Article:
Forging New Sword(players)

SCHWARZWÄLDER-BOTE (Oberndorf, Germany) 21 December 16 Hauen und Stechen für echte
Marc Ritter of Schwertkunst in Nagold is working with ten peers to practice longsword and wrestling, and this item concentrates on how they bring ‘tyros’ into the art. During initial training Ritter is very aware that ‘frustration’ can be a factor in first timers trying to determine if they want to stay with the practice, so he works hard on working with personal motivation, individual attitude and mutual respect.

Civic Pride done Right

wes-toledoEL DIGITAL CASTILLA LA MANCH (Toledo, Spain) 18 December 16 Exhibición de esgrima histórica este domingo gratis y al aire libre en Toledo
The Sala de Armas Don Diego Duque de Estrada de Toledo joined resources and expertise with the City of Toledo’s cultural association and the civic fathers to put on the ‘second’ Exhibition of Historic Fencing in Toledo. The second.
The host ‘sala’ is dedicated to the revival, study and interpretation of 14th-17th-century fight books and to encouraging the good citizens of Toledo to honour their civic history of and contribution to European swordplay.
Not a bad raison d'être.


THE SUN (London, UK) 05 December 16 Dame Of Thrones Meet the real-life Brienne of Tarth who developed her sword fighting skills to match the badass female character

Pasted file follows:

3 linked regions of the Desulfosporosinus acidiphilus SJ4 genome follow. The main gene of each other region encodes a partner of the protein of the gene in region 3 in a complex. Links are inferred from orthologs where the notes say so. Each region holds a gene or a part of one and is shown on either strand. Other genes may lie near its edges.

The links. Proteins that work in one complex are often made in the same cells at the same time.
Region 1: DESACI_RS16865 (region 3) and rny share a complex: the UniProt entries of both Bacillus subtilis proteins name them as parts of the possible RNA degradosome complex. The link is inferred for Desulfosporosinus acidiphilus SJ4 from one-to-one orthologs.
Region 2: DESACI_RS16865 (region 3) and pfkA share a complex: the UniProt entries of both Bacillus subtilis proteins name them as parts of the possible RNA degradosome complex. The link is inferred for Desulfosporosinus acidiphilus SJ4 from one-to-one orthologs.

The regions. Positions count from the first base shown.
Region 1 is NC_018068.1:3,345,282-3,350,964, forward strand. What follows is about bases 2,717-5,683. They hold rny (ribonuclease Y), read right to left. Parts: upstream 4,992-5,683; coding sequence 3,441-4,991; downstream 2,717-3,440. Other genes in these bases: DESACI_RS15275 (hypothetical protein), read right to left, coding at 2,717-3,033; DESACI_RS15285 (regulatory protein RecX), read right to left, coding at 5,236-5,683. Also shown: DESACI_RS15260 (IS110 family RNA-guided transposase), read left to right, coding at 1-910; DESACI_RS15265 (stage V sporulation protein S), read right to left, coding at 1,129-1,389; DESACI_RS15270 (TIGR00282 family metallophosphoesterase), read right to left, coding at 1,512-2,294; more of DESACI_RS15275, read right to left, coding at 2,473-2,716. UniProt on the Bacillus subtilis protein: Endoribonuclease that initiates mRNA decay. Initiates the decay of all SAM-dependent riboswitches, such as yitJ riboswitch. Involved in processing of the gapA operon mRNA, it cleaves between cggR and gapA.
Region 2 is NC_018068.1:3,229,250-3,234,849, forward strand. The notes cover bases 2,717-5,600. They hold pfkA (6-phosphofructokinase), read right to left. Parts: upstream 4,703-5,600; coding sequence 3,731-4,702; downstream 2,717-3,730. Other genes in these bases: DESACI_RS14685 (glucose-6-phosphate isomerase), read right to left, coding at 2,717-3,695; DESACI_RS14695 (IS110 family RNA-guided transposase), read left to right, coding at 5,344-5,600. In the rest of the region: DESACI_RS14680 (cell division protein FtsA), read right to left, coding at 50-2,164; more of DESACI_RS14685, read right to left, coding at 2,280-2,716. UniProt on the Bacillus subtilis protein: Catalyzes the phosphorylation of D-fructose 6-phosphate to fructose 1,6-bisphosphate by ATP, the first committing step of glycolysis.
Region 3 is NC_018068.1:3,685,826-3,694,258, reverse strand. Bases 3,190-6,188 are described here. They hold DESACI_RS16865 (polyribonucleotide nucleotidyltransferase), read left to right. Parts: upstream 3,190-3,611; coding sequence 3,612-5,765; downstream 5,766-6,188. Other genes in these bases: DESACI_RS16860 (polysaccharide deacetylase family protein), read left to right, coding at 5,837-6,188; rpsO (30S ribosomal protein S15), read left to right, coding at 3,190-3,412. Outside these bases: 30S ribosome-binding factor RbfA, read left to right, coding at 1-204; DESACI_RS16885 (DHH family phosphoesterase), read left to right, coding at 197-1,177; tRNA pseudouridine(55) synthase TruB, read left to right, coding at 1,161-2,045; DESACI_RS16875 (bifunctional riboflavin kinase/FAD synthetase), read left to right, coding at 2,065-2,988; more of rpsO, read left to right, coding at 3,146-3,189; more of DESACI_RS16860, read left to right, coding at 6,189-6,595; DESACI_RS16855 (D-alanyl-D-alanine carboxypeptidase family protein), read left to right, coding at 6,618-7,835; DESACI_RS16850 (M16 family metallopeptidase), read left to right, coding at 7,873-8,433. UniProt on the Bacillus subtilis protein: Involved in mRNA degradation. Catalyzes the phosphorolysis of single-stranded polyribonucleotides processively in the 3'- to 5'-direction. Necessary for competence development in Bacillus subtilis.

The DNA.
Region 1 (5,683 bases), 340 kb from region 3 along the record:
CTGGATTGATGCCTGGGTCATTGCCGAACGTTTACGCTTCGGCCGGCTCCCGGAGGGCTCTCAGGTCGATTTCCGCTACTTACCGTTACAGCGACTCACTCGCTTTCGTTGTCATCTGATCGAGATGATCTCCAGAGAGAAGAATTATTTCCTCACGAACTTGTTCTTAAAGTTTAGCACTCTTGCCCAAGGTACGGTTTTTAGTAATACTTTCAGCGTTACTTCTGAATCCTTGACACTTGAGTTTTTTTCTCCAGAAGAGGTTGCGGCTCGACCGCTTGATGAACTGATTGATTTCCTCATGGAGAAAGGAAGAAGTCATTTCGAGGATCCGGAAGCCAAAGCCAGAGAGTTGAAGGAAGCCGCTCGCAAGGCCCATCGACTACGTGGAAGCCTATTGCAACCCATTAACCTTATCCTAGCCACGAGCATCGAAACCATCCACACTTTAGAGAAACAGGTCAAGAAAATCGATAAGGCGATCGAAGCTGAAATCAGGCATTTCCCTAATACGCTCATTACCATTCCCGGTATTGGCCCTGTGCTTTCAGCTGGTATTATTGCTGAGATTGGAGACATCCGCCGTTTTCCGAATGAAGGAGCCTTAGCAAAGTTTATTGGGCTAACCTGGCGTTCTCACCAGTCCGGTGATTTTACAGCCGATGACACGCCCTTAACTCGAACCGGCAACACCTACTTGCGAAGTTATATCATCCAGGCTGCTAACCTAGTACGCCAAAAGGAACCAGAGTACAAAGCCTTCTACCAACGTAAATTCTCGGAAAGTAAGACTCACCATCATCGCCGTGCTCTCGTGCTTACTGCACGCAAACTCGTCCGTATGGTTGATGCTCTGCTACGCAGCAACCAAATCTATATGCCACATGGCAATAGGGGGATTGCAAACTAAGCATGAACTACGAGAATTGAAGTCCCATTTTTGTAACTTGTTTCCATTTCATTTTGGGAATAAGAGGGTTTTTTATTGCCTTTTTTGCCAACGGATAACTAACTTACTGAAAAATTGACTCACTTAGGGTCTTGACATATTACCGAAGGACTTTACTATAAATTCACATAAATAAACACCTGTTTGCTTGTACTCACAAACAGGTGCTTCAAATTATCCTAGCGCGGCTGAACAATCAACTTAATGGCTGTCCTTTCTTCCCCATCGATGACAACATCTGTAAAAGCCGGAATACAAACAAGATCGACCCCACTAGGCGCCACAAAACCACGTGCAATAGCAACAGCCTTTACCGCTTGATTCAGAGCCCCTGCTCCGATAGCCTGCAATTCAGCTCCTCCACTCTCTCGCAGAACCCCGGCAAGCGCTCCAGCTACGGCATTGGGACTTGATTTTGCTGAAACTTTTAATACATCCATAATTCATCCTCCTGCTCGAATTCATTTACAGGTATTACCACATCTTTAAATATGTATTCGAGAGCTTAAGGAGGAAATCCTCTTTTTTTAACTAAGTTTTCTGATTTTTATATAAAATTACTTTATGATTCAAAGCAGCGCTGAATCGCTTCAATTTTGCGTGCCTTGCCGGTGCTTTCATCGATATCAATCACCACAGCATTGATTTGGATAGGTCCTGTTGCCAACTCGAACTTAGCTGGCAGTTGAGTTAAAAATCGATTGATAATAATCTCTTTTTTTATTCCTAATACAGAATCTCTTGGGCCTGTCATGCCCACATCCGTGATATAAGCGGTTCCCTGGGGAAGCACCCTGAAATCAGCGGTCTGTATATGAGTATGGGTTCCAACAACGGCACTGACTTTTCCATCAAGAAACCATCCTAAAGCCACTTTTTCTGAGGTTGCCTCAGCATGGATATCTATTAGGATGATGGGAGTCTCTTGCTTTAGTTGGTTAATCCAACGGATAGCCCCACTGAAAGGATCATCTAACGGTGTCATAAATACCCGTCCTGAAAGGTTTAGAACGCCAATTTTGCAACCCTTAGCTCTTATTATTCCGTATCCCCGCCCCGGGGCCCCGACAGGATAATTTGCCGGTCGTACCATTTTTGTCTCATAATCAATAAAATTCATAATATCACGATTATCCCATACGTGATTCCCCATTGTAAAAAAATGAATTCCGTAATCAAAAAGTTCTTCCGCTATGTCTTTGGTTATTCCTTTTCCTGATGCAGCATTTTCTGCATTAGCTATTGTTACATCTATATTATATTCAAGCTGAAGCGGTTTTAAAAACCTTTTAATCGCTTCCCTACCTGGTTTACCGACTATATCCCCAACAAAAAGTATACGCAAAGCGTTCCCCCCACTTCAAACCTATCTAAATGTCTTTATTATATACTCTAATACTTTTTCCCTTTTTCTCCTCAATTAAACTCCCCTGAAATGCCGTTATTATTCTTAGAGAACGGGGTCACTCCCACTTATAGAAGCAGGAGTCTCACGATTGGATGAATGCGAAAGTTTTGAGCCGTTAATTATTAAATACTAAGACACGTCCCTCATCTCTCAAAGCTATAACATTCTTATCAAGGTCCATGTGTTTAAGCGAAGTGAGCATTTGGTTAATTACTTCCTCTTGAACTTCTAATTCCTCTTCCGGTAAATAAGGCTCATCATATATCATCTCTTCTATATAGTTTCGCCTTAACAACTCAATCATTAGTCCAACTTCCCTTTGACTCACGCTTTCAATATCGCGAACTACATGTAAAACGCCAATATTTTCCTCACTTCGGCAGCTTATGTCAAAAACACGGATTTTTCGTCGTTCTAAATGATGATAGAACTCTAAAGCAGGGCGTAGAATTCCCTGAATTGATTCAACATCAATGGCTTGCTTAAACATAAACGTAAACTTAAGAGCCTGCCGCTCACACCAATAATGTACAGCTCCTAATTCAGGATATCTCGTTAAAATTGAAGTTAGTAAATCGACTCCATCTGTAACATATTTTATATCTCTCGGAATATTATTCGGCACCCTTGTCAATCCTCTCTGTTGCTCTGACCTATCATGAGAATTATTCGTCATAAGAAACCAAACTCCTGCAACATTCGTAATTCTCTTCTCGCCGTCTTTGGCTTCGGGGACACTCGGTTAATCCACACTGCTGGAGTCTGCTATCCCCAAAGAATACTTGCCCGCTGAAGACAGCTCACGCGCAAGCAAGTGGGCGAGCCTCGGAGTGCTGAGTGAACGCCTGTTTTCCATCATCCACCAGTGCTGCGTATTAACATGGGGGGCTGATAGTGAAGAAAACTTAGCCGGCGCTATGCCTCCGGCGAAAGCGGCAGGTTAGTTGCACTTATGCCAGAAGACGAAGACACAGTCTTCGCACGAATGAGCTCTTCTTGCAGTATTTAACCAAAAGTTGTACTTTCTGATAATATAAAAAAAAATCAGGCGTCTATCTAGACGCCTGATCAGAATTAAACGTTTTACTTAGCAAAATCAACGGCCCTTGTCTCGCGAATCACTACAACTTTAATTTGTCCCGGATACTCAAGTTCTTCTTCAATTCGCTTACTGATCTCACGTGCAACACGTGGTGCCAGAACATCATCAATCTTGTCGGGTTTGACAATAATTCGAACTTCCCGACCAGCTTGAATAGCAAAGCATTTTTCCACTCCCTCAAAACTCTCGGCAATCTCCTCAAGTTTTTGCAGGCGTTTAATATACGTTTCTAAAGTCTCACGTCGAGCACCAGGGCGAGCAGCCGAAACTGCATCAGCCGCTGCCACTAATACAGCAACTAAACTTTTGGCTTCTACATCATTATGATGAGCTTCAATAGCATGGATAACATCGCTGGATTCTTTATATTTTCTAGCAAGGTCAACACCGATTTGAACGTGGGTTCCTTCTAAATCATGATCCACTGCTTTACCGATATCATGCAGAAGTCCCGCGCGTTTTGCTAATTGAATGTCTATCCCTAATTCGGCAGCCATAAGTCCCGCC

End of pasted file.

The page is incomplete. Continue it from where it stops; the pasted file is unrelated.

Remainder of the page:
It’s bad enough that our community is facing challenges trying to harmonise HEMA terminology, without good intentioned amateurs ‘helping’!
That said, the fore-mentioned ‘swordstress,' Samantha Catto-Mott, is again making press (and British press at that) with her activities in swordplay events down under.
Some of the longer-serving members of the Academie Duello may remember the time Samantha spent in the home salle learning our interpretations of the art and in return sharing her experiences of swordplay during her travels.

Marks of Quality

Passau blade smith 'wolf marks' [from]
Passau blade smith 'wolf marks'
ELBLĄSKA GAZETA INTERNETOWA (Poland) 11 December 16 Miecz z wilkiem
This is a short discussion of trademarks and symbols as were found on 13-15th-century swords — specifically those featuring the ‘wolf etching’ attributed to both Passau and Solingen. To demonstrate just how complicated and specialized medieval sword forging was, the Polish authors here describe one sword featured in the ‘Elblag Reconditus’ exhibition that was recovered in Serbia and has indications of being ‘assembled’ by no less than four craftsmen including blade forgers from Germany and hilt makers from Hungary.


  • Please Save Us - An imaginative initiative to use our art to expose Slovak EMT professionals to unique medical challenges in a non-traditional-in-modern-times situation.
  • wes-rus-comic-comRenewed Demand for Swords – in Turkey. (Sound familiar?)
  • We need things to touch, and thereby understand
  • Championship of Russian historical fencing
  • New Year Parties; Swords; Champagne … Let’s be Careful out there People!


Work Cited

1. Cohen, Richard. By the Sword: Gladiators, Musketeers, Samurai Warriors, Swashbucklers and Olympic Champions. New York NY: Modern Library, 2008. P.177